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It has been said that Scala For comprehensions are actually quite slow. The reason I was given was that due to a Java limitation, for comprehensions (such as "reduce", used below) need to generate a temporary object with each iteration in order to call the function passed in.

IS...THIS...TRUE? The tests below seem to bear this out, but I do not completely understand why this is the case.

This might make sense for "lambdas" or anonymous functions, but not for non-anonymous functions.

In my test, I ran for loops against list.reduce (see code below), and found them to be over twice as fast, even when each iteration called the exact same function that was passed to reduce!

I find this amazingly counter-intuitive (once would think that the Scala library would've been carefully created to be as optimal as possible).

In a test I put together, I ran the same loop (sum up the numbers 1 to a million, irrespective of overflow) five different ways:

  1. for loop over the array of values
  2. for loop, but calling a function instead of inline arithmetic
  3. for loop, creating an object that contains an addition function
  4. list.reduce, passing i an anonymous function
  5. list.reduce, passing in an object member function

Results were as follows: test: min/max/average (milliseconds)

1. 27/157/64.78
2. 27/192/65.77 <--- note the similarity between tests 1,2 and 4,5
3. 139/313/202.58
4. 63/342/150.18
5. 63/341/149.99

As can be seen, the "for comprehension" versions are on the order of "for with new for each instance", implying that a "new" may in fact be performed for both the anonymous and non-anonymous function versions.

Methodology: code below (test call removed) was compiled into a single .jar file to ensure all versions ran the same library code. Each test in each iteration was called in a new JVM (i.e. scala -cp ... for each test) in order to remove heap size issues.

class t(val i: Int) {
    def summit(j: Int) = j + i
}

object bar {
    val biglist:List[Int]  =  (1 to 1000000).toList

    def summit(i: Int, j:Int) = i+j

    // Simple for loop
    def forloop:  Int = {
        var result: Int = 0
        for(i <- biglist) {
            result += i
        }
        result
    }

    // For loop with a function instead of inline math
    def forloop2:  Int = {
        var result: Int = 0
        for(i <- biglist) {
            result = summit(result,i)
        }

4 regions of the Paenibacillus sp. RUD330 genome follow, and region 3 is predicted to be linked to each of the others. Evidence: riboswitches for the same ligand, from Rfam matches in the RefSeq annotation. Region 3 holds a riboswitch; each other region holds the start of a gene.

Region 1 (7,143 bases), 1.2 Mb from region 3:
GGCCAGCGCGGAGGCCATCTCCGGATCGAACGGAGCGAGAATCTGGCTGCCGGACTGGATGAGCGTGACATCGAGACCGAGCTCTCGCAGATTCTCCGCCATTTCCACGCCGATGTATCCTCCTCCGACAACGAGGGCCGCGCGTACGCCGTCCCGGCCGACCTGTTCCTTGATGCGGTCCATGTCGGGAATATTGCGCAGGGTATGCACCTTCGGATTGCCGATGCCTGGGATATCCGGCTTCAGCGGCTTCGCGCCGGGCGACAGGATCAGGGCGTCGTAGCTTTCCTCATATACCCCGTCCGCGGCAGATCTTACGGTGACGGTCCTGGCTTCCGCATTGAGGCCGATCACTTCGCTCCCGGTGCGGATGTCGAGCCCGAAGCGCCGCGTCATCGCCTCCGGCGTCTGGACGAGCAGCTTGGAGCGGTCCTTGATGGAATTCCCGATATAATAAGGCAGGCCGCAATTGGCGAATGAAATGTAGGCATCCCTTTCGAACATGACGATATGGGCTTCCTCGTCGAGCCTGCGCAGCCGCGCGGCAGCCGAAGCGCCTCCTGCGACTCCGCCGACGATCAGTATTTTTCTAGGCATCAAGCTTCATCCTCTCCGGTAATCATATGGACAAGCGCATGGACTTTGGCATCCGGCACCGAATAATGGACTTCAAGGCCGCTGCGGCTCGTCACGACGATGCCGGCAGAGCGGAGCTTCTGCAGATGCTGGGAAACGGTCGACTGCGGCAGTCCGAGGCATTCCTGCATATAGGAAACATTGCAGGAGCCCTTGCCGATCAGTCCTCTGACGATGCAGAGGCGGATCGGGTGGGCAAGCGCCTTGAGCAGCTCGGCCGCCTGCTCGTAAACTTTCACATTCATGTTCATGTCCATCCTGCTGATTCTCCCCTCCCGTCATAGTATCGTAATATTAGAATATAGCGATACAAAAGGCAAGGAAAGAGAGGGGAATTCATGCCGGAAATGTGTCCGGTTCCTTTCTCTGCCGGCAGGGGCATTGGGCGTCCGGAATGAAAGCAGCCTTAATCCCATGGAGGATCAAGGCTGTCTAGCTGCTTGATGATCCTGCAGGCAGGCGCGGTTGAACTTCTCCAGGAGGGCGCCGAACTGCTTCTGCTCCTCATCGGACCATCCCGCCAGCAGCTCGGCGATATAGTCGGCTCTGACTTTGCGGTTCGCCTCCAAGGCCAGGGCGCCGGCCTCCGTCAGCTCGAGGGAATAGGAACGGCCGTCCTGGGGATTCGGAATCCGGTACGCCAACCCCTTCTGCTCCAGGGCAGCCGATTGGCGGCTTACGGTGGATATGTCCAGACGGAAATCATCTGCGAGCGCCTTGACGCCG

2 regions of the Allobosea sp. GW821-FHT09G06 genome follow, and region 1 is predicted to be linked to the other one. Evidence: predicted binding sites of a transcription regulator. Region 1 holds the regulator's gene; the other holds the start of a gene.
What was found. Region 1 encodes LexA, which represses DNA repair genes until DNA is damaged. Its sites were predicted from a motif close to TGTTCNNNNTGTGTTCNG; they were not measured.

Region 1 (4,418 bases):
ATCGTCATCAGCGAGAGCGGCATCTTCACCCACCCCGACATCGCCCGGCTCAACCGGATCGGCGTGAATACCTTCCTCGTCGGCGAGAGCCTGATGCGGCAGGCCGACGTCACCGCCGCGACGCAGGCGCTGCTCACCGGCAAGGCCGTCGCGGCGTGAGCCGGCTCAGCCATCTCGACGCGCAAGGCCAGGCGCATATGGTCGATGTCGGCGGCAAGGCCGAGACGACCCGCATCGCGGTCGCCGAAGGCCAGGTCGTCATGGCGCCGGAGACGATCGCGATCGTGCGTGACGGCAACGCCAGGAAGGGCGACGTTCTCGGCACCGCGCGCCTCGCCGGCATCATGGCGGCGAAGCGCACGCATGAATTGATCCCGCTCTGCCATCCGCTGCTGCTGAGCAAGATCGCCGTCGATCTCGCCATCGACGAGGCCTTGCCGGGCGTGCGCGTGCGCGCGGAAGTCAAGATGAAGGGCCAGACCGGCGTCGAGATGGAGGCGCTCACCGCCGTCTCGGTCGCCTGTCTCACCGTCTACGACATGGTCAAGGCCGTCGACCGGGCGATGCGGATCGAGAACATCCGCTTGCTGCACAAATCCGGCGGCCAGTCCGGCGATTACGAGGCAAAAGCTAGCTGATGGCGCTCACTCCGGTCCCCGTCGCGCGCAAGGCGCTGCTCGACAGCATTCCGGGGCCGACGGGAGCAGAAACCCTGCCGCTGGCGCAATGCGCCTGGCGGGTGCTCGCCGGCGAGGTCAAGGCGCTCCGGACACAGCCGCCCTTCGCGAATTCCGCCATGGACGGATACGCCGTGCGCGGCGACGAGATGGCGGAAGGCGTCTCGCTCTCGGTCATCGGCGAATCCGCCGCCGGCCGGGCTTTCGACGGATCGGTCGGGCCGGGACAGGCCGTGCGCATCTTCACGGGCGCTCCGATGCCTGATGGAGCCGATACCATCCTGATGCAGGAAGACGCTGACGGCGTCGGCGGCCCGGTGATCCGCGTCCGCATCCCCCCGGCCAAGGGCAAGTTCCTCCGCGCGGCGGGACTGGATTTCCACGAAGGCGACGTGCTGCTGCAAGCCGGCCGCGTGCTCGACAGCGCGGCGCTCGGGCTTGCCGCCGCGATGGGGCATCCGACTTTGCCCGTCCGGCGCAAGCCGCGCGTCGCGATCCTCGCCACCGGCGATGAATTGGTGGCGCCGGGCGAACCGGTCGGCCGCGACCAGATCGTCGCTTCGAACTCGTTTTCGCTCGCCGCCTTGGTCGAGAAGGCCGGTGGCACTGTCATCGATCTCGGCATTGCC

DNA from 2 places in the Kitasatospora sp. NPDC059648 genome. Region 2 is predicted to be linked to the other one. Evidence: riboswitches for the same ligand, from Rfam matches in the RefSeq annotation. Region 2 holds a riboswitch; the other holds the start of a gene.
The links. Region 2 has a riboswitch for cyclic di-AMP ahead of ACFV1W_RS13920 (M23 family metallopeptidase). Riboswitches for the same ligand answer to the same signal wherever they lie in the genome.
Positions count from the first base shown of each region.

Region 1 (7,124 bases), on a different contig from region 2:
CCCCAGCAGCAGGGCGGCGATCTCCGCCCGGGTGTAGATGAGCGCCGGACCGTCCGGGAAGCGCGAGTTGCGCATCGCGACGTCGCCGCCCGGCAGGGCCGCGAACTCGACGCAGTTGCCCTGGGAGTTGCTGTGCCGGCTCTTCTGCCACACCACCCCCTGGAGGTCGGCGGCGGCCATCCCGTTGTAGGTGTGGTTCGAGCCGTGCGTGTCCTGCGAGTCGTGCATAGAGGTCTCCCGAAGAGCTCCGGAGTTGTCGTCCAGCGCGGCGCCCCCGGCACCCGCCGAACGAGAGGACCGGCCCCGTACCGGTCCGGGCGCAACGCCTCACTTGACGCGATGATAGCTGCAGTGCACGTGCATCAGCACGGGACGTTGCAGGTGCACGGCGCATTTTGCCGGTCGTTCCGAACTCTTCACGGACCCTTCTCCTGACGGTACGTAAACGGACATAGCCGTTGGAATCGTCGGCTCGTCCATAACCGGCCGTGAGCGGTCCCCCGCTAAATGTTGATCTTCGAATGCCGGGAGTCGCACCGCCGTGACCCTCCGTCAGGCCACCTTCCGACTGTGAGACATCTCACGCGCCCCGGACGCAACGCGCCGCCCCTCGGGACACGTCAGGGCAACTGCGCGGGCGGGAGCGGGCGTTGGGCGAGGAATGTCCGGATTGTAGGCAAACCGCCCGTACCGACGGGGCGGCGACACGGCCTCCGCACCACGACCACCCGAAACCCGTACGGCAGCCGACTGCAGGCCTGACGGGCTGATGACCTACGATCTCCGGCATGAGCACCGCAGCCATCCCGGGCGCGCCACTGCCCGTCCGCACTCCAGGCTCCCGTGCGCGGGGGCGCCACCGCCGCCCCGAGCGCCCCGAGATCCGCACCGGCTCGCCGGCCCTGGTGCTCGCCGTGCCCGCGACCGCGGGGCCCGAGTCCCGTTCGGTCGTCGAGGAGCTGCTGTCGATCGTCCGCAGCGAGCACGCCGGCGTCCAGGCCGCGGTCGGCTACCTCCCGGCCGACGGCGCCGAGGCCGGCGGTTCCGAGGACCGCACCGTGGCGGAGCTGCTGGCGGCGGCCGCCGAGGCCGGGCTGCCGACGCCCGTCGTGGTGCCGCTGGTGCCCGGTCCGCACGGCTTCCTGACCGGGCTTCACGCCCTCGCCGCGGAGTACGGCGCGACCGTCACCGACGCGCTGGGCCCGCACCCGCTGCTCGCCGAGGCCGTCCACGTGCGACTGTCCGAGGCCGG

result
    }

    // for loop with a generated object PER iteration
    def forloop3: Int = {
        var result: Int = 0
        for(i <- biglist) {
            val t = new t(result)
            result = t.summit(i)
        }
        result
    }

    // list.reduce with an anonymous function passed in
    def anonymousfunc: Int = {
        biglist.reduce((i,j) => {i+j})
    }

    // list.reduce with a named function
    def realfunc: Int = {
        biglist.reduce(summit)
    }

    // test calling code excised for brevity. One example given:
    args(0) match {
        case "1" => {
                    val start = System.currentTimeMillis()
                    forloop
                    val end = System.currentTimeMillis()
                    println("for="+(end - start))
                    }
         ...
}
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1  
.reduce has nothing to do with "for comprehensions" –  Nikita Volkov May 28 '13 at 7:16
    
As a side note, there is scala compiler plugin that aims to remove this overhead for common cases: code.google.com/p/scalacl/wiki/ScalaCLPlugin. I have not tried it myself though. –  Régis Jean-Gilles May 28 '13 at 9:01
    
In fact, your first 3 tests are using for-comprehensions, and you're comparing timing of those with reduce.. –  Richard Sitze May 28 '13 at 15:12
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1 Answer

What you were told was true about "for comprehensions", but the problem with your question is that you've mixed up "for comprehensions" with "anonymous functions".

"For comprehension" in Scala is a syntactic sugar for a series of .flatMap, .map and .filter applications. Since you are testing reduction algorithms and since it's impossible to implement a reduction algorithm using those three functions, your test cases are incorrect.

Here's an example of a "for comprehension":

val listOfLists = List(List(1,2), List(3,4), List(5))
val result = 
  for {
    itemOfListOfLists <- listOfLists
    itemOfItemOfListOfLists <- itemOfListOfLists
  }
  yield (itemOfItemOfListOfLists + 1)
assert( result == List(2,3,4,5,6) )

The compiler desugars the comprehension part to the following:

val result =
  listOfLists.flatMap(
    itemOfListOfLists => itemOfListOfLists.map(
      itemOfItemOfListOfLists => itemOfItemOfListOfLists + 1
    )
  )

From the above you can see that the anonymous function itemOfItemOfListOfLists => itemOfItemOfListOfLists + 1 gets recreated on every run of the itemOfListOfLists => itemOfListOfLists.map(..), which happens on every iteration of the listOfLists. And that's what you've been told about.

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